We spend a huge amount of money in this country moving things from one place to another, and our current system of using human drivers has some built-in inefficiencies. Trucking today is limited to a big extent due to the number of hours that a driver is allowed to drive per day due to safety regulations. Self-driving trucks can drive around the clock and only need to stop occasionally to refuel. The combination of eliminating truck-driver salaries and also extending the hours of daily drive time provides a huge economic incentive to make this work. There have already been trials of self-driving trucks. Another strategy being tried in Europe is to create truck convoys, with a live driver in the first truck leading a pack of self-driving trucks.

Enhanced Vision. IBM predicts that soon there will be inexpensive technology available that will enable us to ‘see’ in a wide range of spectrum including microwaves, millimeter waves and infrared. There have been infrared goggles available for decades, but IBM says that there will be glasses or small handheld devices that will operate in a similar manner and that will let us see in these other frequencies.

This opens up a wide range of products that will let people see at night, will let cars see through fog and rain, and will let workers and technicians see their work environment in a different and useful manner. In telecom picture a technician able to ‘see’ a millimeter-wave microwave beam to more efficiently install receivers. Imagine linemen able to climb and fix aerial cables easily at night.

But the possibilities for better vision are immense. Imagine policemen knowing in a glance if somebody is carrying a concealed weapon. Or consider a metal worker who can ‘see’ flaws in metal work that are not detectable with normal light. And perhaps best imagine being able to hike in the woods at night and able to see with the same clarity as the daytime.

Practical Quantum Computers. These have been on many lists of future technologies, but it looks like 2017 is the year that is finally going to see some practical developments of this new technology. There have been tiny steps taken in the field with D-Wave Systems of Canada now selling a precursor machine that uses a technology known as quantum annealing. But there is a lot of big money being put into the technology by Google, IBM, Microsoft and others that might lead to soon building a working quantum computer including the needed chips and the complex circuitry along with needed control software.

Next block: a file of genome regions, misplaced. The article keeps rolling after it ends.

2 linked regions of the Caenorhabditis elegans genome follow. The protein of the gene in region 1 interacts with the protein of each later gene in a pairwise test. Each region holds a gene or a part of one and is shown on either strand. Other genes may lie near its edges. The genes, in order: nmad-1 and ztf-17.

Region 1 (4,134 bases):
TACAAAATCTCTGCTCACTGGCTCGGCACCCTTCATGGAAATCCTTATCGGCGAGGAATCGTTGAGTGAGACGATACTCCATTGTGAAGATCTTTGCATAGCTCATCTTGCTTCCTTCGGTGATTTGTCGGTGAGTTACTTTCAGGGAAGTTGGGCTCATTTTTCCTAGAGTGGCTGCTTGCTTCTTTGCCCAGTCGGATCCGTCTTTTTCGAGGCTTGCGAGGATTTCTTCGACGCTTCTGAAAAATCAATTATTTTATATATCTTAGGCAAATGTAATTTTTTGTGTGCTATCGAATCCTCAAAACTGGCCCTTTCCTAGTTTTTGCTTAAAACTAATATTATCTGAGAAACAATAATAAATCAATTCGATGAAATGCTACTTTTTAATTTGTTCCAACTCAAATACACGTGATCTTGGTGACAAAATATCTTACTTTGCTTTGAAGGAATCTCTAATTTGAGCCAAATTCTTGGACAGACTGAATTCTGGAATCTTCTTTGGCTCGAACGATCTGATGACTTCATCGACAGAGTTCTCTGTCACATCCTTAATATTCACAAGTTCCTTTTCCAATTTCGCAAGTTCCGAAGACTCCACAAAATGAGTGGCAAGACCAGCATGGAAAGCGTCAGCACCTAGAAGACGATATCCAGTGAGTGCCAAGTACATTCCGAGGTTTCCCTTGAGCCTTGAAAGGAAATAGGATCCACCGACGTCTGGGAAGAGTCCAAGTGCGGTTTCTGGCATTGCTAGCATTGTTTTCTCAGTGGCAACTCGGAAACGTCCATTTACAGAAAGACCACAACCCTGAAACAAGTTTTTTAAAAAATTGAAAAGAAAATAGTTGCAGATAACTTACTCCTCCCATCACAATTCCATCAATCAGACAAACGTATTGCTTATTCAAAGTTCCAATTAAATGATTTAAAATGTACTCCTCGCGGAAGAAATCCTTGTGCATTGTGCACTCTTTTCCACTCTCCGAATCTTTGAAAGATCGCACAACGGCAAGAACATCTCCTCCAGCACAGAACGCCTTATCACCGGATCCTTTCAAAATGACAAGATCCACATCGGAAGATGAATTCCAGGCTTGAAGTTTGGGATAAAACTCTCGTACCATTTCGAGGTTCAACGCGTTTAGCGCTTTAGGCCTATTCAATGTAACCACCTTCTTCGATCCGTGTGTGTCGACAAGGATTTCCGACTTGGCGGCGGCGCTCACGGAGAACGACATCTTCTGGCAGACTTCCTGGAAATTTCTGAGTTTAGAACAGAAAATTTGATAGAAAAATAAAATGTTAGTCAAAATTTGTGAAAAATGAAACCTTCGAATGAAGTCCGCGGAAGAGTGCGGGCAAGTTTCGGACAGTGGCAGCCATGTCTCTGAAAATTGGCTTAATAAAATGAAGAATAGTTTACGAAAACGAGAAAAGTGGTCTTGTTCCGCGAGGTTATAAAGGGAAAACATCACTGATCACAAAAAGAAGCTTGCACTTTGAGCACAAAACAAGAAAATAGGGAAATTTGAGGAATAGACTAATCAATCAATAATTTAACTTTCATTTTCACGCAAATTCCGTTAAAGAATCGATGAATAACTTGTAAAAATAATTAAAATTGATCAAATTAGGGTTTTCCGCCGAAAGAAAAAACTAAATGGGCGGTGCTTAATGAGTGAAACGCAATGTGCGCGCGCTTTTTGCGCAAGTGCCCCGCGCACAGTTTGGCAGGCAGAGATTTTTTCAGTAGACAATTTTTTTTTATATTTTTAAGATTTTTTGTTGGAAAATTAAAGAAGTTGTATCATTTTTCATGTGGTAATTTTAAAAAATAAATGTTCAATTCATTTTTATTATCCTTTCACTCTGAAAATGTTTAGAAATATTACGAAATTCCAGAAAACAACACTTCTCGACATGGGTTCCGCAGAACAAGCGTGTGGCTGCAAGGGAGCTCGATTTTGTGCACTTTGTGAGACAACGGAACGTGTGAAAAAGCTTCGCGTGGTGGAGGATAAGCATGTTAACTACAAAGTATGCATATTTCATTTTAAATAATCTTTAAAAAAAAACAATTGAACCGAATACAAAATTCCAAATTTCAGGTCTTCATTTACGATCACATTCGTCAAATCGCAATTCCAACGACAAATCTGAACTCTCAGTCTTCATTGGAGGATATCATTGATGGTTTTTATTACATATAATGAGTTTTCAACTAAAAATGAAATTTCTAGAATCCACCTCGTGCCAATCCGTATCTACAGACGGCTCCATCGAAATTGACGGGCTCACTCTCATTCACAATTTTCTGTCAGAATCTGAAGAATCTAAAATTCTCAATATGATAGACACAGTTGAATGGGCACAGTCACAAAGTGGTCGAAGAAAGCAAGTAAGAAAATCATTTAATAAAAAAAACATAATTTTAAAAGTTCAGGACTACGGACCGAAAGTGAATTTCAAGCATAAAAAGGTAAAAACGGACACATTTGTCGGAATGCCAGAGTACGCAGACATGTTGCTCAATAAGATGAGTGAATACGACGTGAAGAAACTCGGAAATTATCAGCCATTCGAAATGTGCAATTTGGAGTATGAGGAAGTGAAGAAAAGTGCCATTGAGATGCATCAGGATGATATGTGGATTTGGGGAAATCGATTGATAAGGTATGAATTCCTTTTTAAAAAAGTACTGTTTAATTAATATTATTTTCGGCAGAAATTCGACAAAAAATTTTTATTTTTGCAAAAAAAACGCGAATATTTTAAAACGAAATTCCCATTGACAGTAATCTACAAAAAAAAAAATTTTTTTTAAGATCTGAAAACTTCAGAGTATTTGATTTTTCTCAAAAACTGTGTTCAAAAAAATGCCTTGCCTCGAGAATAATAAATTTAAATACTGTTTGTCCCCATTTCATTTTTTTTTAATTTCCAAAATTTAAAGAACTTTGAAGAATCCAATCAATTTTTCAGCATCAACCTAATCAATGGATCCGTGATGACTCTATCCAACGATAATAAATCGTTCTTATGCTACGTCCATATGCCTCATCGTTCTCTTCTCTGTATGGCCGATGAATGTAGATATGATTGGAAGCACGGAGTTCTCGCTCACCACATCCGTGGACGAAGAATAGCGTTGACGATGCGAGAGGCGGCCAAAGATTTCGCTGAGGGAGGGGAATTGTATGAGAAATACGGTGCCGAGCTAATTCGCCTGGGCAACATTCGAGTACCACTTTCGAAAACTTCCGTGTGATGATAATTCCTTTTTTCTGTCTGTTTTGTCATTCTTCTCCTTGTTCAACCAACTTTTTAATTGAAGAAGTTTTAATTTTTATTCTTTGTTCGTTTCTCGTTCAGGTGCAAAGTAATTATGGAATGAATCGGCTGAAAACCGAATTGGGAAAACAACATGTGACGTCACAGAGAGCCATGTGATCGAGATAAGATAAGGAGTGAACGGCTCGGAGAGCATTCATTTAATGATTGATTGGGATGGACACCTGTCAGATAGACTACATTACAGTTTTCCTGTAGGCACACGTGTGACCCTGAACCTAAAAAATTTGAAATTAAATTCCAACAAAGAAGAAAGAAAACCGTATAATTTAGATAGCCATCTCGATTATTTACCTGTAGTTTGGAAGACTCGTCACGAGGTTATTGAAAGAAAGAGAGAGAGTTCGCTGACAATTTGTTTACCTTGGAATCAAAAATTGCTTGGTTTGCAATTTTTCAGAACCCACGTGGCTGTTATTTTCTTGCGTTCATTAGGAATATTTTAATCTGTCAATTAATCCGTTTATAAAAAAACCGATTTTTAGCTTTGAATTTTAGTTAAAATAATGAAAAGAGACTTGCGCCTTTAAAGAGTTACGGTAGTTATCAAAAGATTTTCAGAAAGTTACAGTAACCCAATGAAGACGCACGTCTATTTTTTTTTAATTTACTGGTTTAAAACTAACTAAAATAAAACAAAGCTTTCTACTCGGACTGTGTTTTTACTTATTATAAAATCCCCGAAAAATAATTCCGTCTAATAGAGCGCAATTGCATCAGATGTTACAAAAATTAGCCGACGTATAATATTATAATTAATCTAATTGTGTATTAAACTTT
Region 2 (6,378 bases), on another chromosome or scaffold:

The challenge to building workable quantum computers has been the fact that the qubits – the basic unit of quantum information – are susceptible to interference. For qubits to work they must be able to achieve the dual states of quantum superposition (seeming to be in two physical states at the same time) and entanglement (the linking of a pair of qubits such that when something happens to one it simultaneously changes the paired qubit as well). The rewards for making this work means the development of computers that far exceed the reach of today’s best supercomputers. Various scientists working in the field say that breakthroughs are imminent.

The Cell Atlas. There have been great strides over the last decades in deciphering DNA and other chemical reactions within the human body. The next big challenge now being tackled is to create what is being called a cell atlas that will map all of the different types of cells in the human body. The goal is to understand in detail the exact function and location within the body of different kinds of cells as a way understand how cells interact with each other. It’s a huge undertaking since the human body contains over 37 trillion cells. Teams of scientists in the US, the UK, Sweden, Israel, Japan, and the Netherlands are undertaking this task. They are planning to catalog the different kinds of cells, assign each a different molecular signature and then map each kind of cell in a three-dimensional map of the body.

Many of the kinds of cells in our bodies have been studied in detail. But scientists expect the mapping process to uncover many additional kinds of cells and to also begin to let them start to understand the way that cells interface with the rest of the body. They are certain that this process will lead to many new discoveries and a far better understanding of the human body.

The process relies on three different technologies. The first is cellular microfluidics which allows scientists to isolate and manipulate individual cells and allows for a detailed analysis. The second are new machines that can rapidly decode individual cells for just a few cents per cell. These machines can decode as many as 10,000 cells per day. Finally there are new technologies that allow for labeling different kinds of cells on the basis of gene activity and to ‘map’ the location of the particular kind of cell within the body.